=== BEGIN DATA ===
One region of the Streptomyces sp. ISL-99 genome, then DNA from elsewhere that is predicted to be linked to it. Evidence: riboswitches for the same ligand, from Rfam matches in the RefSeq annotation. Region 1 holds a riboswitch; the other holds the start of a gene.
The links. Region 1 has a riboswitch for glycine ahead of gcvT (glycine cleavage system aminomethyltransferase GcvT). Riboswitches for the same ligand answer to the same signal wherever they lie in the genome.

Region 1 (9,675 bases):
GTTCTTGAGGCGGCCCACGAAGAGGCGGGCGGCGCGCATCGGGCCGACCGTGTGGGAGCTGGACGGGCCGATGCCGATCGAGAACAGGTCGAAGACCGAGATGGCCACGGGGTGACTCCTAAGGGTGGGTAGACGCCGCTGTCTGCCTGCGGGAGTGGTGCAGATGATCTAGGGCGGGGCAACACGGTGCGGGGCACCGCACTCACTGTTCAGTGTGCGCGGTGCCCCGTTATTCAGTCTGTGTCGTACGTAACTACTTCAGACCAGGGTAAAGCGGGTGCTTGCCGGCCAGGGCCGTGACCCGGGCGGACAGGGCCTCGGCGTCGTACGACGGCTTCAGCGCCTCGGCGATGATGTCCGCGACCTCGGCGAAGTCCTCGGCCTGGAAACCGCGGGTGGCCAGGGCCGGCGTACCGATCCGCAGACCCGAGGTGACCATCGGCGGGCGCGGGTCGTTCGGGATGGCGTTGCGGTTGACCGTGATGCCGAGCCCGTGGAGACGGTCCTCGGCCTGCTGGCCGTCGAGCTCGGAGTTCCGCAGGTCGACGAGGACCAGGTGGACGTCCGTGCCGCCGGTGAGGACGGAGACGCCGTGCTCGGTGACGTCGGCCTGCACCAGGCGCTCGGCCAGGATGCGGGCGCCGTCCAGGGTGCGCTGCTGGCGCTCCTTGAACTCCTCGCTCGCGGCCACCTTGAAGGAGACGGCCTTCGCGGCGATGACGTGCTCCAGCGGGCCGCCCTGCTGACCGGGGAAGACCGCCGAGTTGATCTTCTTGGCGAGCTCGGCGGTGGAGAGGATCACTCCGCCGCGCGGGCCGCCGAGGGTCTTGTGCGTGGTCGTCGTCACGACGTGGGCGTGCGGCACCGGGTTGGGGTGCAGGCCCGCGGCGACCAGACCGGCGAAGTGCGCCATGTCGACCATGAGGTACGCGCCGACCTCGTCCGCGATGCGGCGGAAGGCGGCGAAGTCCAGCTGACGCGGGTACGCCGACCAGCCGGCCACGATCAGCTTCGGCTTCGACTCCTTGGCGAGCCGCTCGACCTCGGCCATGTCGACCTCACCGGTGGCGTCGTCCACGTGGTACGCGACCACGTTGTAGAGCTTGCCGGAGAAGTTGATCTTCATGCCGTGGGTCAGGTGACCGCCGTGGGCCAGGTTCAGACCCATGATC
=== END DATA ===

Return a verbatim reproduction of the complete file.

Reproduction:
One region of the Streptomyces sp. ISL-99 genome, then DNA from elsewhere that is predicted to be linked to it. Evidence: riboswitches for the same ligand, from Rfam matches in the RefSeq annotation. Region 1 holds a riboswitch; the other holds the start of a gene.
The links. Region 1 has a riboswitch for glycine ahead of gcvT (glycine cleavage system aminomethyltransferase GcvT). Riboswitches for the same ligand answer to the same signal wherever they lie in the genome.

Region 1 (9,675 bases):
GTTCTTGAGGCGGCCCACGAAGAGGCGGGCGGCGCGCATCGGGCCGACCGTGTGGGAGCTGGACGGGCCGATGCCGATCGAGAACAGGTCGAAGACCGAGATGGCCACGGGGTGACTCCTAAGGGTGGGTAGACGCCGCTGTCTGCCTGCGGGAGTGGTGCAGATGATCTAGGGCGGGGCAACACGGTGCGGGGCACCGCACTCACTGTTCAGTGTGCGCGGTGCCCCGTTATTCAGTCTGTGTCGTACGTAACTACTTCAGACCAGGGTAAAGCGGGTGCTTGCCGGCCAGGGCCGTGACCCGGGCGGACAGGGCCTCGGCGTCGTACGACGGCTTCAGCGCCTCGGCGATGATGTCCGCGACCTCGGCGAAGTCCTCGGCCTGGAAACCGCGGGTGGCCAGGGCCGGCGTACCGATCCGCAGACCCGAGGTGACCATCGGCGGGCGCGGGTCGTTCGGGATGGCGTTGCGGTTGACCGTGATGCCGAGCCCGTGGAGACGGTCCTCGGCCTGCTGGCCGTCGAGCTCGGAGTTCCGCAGGTCGACGAGGACCAGGTGGACGTCCGTGCCGCCGGTGAGGACGGAGACGCCGTGCTCGGTGACGTCGGCCTGCACCAGGCGCTCGGCCAGGATGCGGGCGCCGTCCAGGGTGCGCTGCTGGCGCTCCTTGAACTCCTCGCTCGCGGCCACCTTGAAGGAGACGGCCTTCGCGGCGATGACGTGCTCCAGCGGGCCGCCCTGCTGACCGGGGAAGACCGCCGAGTTGATCTTCTTGGCGAGCTCGGCGGTGGAGAGGATCACTCCGCCGCGCGGGCCGCCGAGGGTCTTGTGCGTGGTCGTCGTCACGACGTGGGCGTGCGGCACCGGGTTGGGGTGCAGGCCCGCGGCGACCAGACCGGCGAAGTGCGCCATGTCGACCATGAGGTACGCGCCGACCTCGTCCGCGATGCGGCGGAAGGCGGCGAAGTCCAGCTGACGCGGGTACGCCGACCAGCCGGCCACGATCAGCTTCGGCTTCGACTCCTTGGCGAGCCGCTCGACCTCGGCCATGTCGACCTCACCGGTGGCGTCGTCCACGTGGTACGCGACCACGTTGTAGAGCTTGCCGGAGAAGTTGATCTTCATGCCGTGGGTCAGGTGACCGCCGTGGGCCAGGTTCAGACCCATGATC